Submachine guns lend themselves to moderation with suppressors, particularly so in cases where the weapon is loaded with subsonic ammunition. Variants of the Sten and modern-day Heckler & KochMP5 have been manufactured with integral suppressors, and such weapons are on occasion used by special forces and police units. After the Korean War, the role of submachine guns in military applications was gradually diminished. Both submachine guns and battle rifles were supplanted by the new assault rifles, such as the CAR-15 and Heckler & Koch HK53. Submachine guns are used by special forces and counter-terrorist units operating in urban environments or cramped interior areas, and as defense weapons for air crews, armored vehicle crews, and naval personnel. Though submachine guns still have a strong hold on niche users, due to their advantage in compact size, they are facing competition from carbines and shortened assault rifles. The dominance of submachine guns in law enforcement tactical operations has been diminished by new developments since the 1990s. Factors such as the wide availability of assault rifles and carbines and the increasing use of body armor have combined to limit the appeal of submachine guns to government agencies. Assault rifles and carbines have been supplementing submachine guns in some roles. However, assault rifles are not a complete replacement, since they are generally heavier, have greater muzzle blast, more recoil, and may be likely to overpenetrate due to their use of rifle rounds.
During the Apartheid era, the Rhodesian and South African governments supplied some citizens with modified submachine guns which were known as Land Defence Pistols (LDP) such as the Kommando LDP or Sanna 77, loosely based on the Czech CZ Model 25. LDPs sold to civilians were basically submachine guns capable of semi-automatic fire only, similar to assault pistols.
Also touted as a further evolution of the submachine gun is the personal defense weapon (PDW), a machine pistol-like weapon which fires armor-piercing pistol cartridges. The PDW is similar in operation to submachine guns and is often considered as such. However, the PDW's specialized ammunition is incompatible with common pistol and rifle rounds, and it is less effective than rifle rounds against unarmored targets. The trend in modern submachine guns had been toward lighter, smaller weapons utilizing plastics to a greater degree. ==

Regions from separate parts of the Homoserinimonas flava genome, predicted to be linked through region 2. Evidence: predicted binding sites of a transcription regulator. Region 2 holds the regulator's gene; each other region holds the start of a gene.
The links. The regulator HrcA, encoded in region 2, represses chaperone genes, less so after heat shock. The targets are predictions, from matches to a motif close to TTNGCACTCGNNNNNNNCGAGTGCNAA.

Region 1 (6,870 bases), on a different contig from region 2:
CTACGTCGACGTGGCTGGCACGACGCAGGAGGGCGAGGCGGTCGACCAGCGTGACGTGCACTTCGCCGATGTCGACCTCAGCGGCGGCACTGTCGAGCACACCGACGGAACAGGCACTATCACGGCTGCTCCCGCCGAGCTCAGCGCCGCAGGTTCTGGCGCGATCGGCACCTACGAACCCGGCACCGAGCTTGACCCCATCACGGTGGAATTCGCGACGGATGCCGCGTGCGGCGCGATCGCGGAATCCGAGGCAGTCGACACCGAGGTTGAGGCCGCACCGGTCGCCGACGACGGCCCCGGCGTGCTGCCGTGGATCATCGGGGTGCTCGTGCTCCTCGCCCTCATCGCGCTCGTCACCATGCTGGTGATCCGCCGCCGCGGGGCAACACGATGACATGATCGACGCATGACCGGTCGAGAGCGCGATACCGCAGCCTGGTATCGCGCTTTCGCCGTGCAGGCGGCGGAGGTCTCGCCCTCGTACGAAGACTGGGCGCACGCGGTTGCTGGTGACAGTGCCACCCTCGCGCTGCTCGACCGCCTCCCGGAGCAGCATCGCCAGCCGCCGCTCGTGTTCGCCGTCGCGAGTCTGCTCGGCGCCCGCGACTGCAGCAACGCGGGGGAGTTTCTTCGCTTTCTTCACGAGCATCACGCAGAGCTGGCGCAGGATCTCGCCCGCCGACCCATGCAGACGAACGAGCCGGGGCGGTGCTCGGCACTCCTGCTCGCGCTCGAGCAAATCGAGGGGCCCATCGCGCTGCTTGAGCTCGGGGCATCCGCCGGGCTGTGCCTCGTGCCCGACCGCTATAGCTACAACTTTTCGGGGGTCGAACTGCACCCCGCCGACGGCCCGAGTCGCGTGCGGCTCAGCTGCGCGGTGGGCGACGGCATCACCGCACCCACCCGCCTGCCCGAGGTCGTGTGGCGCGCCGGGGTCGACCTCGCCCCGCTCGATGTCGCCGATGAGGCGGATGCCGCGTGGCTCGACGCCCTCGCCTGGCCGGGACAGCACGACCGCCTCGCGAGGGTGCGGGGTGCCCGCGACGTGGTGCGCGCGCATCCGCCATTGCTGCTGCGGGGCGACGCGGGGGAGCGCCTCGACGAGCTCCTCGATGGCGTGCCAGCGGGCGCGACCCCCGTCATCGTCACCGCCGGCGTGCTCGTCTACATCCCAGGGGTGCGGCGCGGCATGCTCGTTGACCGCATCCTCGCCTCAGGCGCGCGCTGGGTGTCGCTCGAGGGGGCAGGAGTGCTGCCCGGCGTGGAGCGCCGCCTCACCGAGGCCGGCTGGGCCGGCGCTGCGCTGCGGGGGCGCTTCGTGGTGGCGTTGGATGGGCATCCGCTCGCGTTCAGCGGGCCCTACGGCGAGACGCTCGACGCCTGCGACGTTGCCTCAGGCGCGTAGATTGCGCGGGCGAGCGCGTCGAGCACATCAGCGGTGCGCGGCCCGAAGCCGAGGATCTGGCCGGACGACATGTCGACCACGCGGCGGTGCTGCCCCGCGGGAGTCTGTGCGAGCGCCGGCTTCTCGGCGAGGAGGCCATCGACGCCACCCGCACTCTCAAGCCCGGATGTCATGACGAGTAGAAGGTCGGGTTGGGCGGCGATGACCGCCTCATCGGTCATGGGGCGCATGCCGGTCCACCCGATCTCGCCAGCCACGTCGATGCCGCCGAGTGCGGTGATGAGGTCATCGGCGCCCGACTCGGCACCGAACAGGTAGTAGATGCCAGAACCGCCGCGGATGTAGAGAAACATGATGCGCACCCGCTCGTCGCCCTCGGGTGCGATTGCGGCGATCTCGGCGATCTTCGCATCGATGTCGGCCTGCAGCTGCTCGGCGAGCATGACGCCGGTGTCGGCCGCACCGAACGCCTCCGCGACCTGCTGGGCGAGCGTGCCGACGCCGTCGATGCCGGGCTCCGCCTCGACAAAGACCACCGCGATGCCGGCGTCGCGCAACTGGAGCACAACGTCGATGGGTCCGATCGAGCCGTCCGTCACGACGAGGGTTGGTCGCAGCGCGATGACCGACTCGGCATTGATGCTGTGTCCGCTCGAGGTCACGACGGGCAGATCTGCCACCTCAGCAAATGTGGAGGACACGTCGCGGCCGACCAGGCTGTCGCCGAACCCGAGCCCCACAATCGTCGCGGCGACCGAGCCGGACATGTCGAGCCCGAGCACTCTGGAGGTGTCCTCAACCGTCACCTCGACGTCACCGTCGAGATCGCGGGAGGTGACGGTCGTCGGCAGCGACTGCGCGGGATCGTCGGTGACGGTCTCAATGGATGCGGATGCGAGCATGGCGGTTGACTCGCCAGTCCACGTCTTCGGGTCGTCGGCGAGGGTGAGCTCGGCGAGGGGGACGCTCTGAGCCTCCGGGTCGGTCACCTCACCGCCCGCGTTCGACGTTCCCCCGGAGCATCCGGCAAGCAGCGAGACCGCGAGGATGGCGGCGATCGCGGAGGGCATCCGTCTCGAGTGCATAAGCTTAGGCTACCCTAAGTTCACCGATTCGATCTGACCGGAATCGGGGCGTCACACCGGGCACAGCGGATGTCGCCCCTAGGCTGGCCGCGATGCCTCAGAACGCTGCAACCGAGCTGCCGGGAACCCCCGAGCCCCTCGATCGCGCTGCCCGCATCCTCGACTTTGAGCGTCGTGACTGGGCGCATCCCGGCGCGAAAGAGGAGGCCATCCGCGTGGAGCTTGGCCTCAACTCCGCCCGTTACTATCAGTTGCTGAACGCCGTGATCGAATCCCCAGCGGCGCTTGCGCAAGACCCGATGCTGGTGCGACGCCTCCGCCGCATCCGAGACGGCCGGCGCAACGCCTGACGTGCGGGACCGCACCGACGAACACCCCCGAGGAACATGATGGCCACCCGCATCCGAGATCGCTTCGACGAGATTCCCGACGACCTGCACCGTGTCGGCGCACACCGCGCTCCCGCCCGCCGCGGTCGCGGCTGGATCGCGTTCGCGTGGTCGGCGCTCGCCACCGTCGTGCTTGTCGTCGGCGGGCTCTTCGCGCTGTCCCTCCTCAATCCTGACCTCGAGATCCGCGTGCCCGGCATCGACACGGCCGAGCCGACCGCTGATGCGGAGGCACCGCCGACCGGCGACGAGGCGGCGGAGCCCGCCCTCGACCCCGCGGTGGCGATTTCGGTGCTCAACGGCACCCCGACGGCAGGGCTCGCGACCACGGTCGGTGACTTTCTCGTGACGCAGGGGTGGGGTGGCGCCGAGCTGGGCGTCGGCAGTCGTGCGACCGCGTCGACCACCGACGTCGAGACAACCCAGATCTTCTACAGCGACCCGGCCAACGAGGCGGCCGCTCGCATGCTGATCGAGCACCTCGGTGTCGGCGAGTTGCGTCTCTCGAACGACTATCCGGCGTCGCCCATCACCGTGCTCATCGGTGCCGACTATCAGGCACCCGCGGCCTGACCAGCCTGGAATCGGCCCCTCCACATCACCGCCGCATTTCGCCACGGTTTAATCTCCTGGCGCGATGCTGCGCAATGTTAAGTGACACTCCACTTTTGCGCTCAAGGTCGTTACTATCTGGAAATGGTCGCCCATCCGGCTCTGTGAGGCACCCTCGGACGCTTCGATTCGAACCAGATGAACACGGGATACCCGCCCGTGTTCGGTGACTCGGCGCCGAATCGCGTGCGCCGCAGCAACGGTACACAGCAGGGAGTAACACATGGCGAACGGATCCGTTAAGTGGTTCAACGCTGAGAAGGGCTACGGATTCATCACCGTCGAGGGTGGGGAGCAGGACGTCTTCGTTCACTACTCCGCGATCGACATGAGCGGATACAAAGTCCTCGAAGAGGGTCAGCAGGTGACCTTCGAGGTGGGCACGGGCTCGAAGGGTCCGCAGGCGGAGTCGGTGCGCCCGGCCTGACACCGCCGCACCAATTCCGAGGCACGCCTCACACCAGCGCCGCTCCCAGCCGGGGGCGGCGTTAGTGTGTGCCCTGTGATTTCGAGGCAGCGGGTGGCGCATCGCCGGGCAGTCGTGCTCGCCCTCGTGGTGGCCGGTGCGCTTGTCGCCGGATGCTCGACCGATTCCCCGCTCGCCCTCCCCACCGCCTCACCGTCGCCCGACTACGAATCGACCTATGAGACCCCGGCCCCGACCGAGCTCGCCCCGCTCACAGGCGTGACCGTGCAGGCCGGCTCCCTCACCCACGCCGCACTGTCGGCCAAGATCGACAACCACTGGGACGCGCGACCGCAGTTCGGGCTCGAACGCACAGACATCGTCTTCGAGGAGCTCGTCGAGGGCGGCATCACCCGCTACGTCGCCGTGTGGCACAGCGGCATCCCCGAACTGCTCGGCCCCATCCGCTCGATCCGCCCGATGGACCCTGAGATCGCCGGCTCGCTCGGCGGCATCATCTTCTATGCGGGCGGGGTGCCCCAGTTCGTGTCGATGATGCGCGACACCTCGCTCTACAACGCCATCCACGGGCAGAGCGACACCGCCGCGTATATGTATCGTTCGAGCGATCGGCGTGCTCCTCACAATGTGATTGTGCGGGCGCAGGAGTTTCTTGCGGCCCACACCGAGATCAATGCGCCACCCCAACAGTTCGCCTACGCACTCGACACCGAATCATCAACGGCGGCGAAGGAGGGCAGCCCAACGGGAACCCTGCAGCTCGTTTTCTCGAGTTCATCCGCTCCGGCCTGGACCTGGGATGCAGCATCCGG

Legal ownership by civilians
Private ownership of submachine guns is illegal in most nations, but there are a few notable exceptions, including the following:
Civilian ownership of submachine guns is regulated by the Ministry of the Interior, which classifies such weapons as Category A (Restricted Firearms and Accessories) under the provisions of Act 119 of 2002. In addition to a valid gun license, the prospective civilian owner must obtain a Category A Exemption from a local police agency and demonstrate the reason for owning a submachine gun, e.g. a legitimate firearms collection.
The Firearms Act of 1998 (amended in 2001) outlawed possession of submachine guns by the general public, although licensed collectors in good standing can obtain permits for older submachine guns from the Gaming and Weapons Administration. Police must verify that the collector is able to store the gun securely to discourage theft. Deactivated and replica submachine guns are legal for historical re-enactment and plays.
Civilian gun licenses in Pakistan vary considerably in terms of region and class of firearm. Local police agencies can issue permits for submachine guns that are only legal in the state in which they are issued, although a license issued by the Prime Minister will allow the gun in question to be transported anywhere in the country. There are complaints that the licensing process has become too politicized.
Submachine guns may only be owned by licensed collectors, but cannot be fired in full-automatic mode. Civilians may purchase semi-automatic versions of such firearms.
Civilian ownership of submachine guns is regulated by the Bureau of Alcohol, Tobacco, Firearms and Explosives under the provisions of the National Firearms Act of 1934 as amended by Title II of the Gun Control Act of 1968. In addition, the Firearms Owners' Protection Act of 1986 outlawed the manufacture of submachine guns for the civilian market and currently limits legal ownership to units produced and properly registered with the BATFE before May 1986. Some states enforce their own laws regulating or forbidding civilian possession of submachine guns. Civilians may purchase semi-automatic versions of such firearms without requiring NFA clearance, although some states (including California and New Jersey) enforce their own restrictions on such weapons.